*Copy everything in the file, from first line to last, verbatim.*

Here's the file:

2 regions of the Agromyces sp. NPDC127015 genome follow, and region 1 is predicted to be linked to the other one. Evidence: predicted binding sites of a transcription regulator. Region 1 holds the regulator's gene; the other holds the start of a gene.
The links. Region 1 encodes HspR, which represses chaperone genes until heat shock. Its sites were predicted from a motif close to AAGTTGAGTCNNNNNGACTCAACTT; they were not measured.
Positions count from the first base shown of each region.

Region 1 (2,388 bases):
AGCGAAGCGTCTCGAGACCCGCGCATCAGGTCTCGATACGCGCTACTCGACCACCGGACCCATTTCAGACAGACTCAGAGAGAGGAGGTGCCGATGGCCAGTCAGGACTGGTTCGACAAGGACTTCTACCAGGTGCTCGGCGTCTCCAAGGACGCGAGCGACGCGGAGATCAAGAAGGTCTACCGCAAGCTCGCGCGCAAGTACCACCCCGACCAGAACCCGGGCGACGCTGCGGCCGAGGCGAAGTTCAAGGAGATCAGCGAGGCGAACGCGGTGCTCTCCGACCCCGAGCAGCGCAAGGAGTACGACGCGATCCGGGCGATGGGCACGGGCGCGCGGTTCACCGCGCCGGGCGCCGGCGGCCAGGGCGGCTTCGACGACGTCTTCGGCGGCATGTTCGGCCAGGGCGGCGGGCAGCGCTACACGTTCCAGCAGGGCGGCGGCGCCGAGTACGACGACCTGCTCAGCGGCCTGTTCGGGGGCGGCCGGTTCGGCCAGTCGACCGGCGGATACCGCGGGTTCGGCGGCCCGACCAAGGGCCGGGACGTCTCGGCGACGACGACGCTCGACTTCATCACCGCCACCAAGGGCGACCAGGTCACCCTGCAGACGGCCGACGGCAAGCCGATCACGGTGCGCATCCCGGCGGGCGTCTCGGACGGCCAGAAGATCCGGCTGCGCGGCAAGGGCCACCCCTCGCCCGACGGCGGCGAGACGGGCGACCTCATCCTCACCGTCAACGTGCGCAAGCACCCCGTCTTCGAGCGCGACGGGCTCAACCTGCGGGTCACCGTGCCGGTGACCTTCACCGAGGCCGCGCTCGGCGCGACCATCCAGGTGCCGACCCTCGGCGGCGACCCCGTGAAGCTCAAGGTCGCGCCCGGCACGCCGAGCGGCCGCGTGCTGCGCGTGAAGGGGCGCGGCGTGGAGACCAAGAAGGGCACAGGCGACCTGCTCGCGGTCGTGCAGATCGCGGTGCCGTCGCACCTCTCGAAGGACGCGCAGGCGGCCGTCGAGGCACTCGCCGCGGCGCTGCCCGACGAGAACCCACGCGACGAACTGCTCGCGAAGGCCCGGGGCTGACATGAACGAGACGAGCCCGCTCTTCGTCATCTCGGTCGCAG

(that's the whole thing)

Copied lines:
2 regions of the Agromyces sp. NPDC127015 genome follow, and region 1 is predicted to be linked to the other one. Evidence: predicted binding sites of a transcription regulator. Region 1 holds the regulator's gene; the other holds the start of a gene.
The links. Region 1 encodes HspR, which represses chaperone genes until heat shock. Its sites were predicted from a motif close to AAGTTGAGTCNNNNNGACTCAACTT; they were not measured.
Positions count from the first base shown of each region.

Region 1 (2,388 bases):
AGCGAAGCGTCTCGAGACCCGCGCATCAGGTCTCGATACGCGCTACTCGACCACCGGACCCATTTCAGACAGACTCAGAGAGAGGAGGTGCCGATGGCCAGTCAGGACTGGTTCGACAAGGACTTCTACCAGGTGCTCGGCGTCTCCAAGGACGCGAGCGACGCGGAGATCAAGAAGGTCTACCGCAAGCTCGCGCGCAAGTACCACCCCGACCAGAACCCGGGCGACGCTGCGGCCGAGGCGAAGTTCAAGGAGATCAGCGAGGCGAACGCGGTGCTCTCCGACCCCGAGCAGCGCAAGGAGTACGACGCGATCCGGGCGATGGGCACGGGCGCGCGGTTCACCGCGCCGGGCGCCGGCGGCCAGGGCGGCTTCGACGACGTCTTCGGCGGCATGTTCGGCCAGGGCGGCGGGCAGCGCTACACGTTCCAGCAGGGCGGCGGCGCCGAGTACGACGACCTGCTCAGCGGCCTGTTCGGGGGCGGCCGGTTCGGCCAGTCGACCGGCGGATACCGCGGGTTCGGCGGCCCGACCAAGGGCCGGGACGTCTCGGCGACGACGACGCTCGACTTCATCACCGCCACCAAGGGCGACCAGGTCACCCTGCAGACGGCCGACGGCAAGCCGATCACGGTGCGCATCCCGGCGGGCGTCTCGGACGGCCAGAAGATCCGGCTGCGCGGCAAGGGCCACCCCTCGCCCGACGGCGGCGAGACGGGCGACCTCATCCTCACCGTCAACGTGCGCAAGCACCCCGTCTTCGAGCGCGACGGGCTCAACCTGCGGGTCACCGTGCCGGTGACCTTCACCGAGGCCGCGCTCGGCGCGACCATCCAGGTGCCGACCCTCGGCGGCGACCCCGTGAAGCTCAAGGTCGCGCCCGGCACGCCGAGCGGCCGCGTGCTGCGCGTGAAGGGGCGCGGCGTGGAGACCAAGAAGGGCACAGGCGACCTGCTCGCGGTCGTGCAGATCGCGGTGCCGTCGCACCTCTCGAAGGACGCGCAGGCGGCCGTCGAGGCACTCGCCGCGGCGCTGCCCGACGAGAACCCACGCGACGAACTGCTCGCGAAGGCCCGGGGCTGACATGAACGAGACGAGCCCGCTCTTCGTCATCTCGGTCGCAG